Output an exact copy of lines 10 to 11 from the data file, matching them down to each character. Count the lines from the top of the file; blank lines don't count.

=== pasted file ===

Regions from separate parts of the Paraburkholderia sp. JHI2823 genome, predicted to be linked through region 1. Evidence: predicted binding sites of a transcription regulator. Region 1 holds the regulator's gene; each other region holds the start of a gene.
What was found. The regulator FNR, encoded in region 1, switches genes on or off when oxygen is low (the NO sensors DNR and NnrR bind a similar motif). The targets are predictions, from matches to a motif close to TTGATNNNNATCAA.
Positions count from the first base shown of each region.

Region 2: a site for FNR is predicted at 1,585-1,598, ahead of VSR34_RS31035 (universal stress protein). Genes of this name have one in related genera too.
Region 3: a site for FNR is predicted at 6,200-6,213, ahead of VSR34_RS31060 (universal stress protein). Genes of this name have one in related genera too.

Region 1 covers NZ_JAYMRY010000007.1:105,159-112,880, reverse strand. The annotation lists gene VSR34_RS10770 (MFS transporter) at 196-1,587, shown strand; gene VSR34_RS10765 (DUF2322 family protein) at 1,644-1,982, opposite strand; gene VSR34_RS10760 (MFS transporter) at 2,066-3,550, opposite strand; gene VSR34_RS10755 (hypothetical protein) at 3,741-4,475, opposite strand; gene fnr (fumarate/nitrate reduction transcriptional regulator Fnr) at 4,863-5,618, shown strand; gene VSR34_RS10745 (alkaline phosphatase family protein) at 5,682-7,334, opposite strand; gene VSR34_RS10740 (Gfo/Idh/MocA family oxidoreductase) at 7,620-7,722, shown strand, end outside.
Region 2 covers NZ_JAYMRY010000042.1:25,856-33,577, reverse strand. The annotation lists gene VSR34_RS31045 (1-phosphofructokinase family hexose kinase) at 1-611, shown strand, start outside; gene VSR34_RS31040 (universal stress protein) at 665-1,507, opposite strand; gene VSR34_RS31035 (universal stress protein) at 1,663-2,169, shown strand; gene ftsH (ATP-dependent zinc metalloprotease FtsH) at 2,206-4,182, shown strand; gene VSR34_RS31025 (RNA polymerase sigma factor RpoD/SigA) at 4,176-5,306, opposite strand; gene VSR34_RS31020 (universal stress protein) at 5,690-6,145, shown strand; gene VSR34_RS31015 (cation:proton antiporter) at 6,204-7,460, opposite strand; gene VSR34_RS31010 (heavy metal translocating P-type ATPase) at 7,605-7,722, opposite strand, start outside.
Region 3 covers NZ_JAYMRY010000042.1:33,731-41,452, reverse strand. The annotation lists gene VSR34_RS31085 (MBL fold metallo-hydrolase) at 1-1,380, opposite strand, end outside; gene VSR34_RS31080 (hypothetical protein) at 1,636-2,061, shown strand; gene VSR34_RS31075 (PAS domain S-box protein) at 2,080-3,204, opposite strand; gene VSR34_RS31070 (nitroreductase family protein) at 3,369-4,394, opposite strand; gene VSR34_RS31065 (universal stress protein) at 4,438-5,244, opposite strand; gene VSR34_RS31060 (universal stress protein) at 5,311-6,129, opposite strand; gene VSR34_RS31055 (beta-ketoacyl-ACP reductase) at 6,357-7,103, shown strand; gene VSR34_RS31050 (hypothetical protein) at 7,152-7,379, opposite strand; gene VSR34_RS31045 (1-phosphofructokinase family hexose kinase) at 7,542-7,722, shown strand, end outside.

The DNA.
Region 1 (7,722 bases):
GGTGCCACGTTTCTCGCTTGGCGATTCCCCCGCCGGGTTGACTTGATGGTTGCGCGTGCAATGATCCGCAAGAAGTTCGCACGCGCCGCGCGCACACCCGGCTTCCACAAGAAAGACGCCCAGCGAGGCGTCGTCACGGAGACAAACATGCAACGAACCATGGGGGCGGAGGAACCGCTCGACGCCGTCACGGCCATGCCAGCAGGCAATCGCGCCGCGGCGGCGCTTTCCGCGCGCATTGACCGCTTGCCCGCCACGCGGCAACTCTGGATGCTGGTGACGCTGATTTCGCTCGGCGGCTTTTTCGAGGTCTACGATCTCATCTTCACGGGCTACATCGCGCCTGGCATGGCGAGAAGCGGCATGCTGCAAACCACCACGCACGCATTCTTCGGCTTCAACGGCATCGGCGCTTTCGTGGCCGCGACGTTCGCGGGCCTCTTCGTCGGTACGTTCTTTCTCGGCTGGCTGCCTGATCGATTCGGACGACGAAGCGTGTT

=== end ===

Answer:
Region 1 (7,722 bases):
GGTGCCACGTTTCTCGCTTGGCGATTCCCCCGCCGGGTTGACTTGATGGTTGCGCGTGCAATGATCCGCAAGAAGTTCGCACGCGCCGCGCGCACACCCGGCTTCCACAAGAAAGACGCCCAGCGAGGCGTCGTCACGGAGACAAACATGCAACGAACCATGGGGGCGGAGGAACCGCTCGACGCCGTCACGGCCATGCCAGCAGGCAATCGCGCCGCGGCGGCGCTTTCCGCGCGCATTGACCGCTTGCCCGCCACGCGGCAACTCTGGATGCTGGTGACGCTGATTTCGCTCGGCGGCTTTTTCGAGGTCTACGATCTCATCTTCACGGGCTACATCGCGCCTGGCATGGCGAGAAGCGGCATGCTGCAAACCACCACGCACGCATTCTTCGGCTTCAACGGCATCGGCGCTTTCGTGGCCGCGACGTTCGCGGGCCTCTTCGTCGGTACGTTCTTTCTCGGCTGGCTGCCTGATCGATTCGGACGACGAAGCGTGTT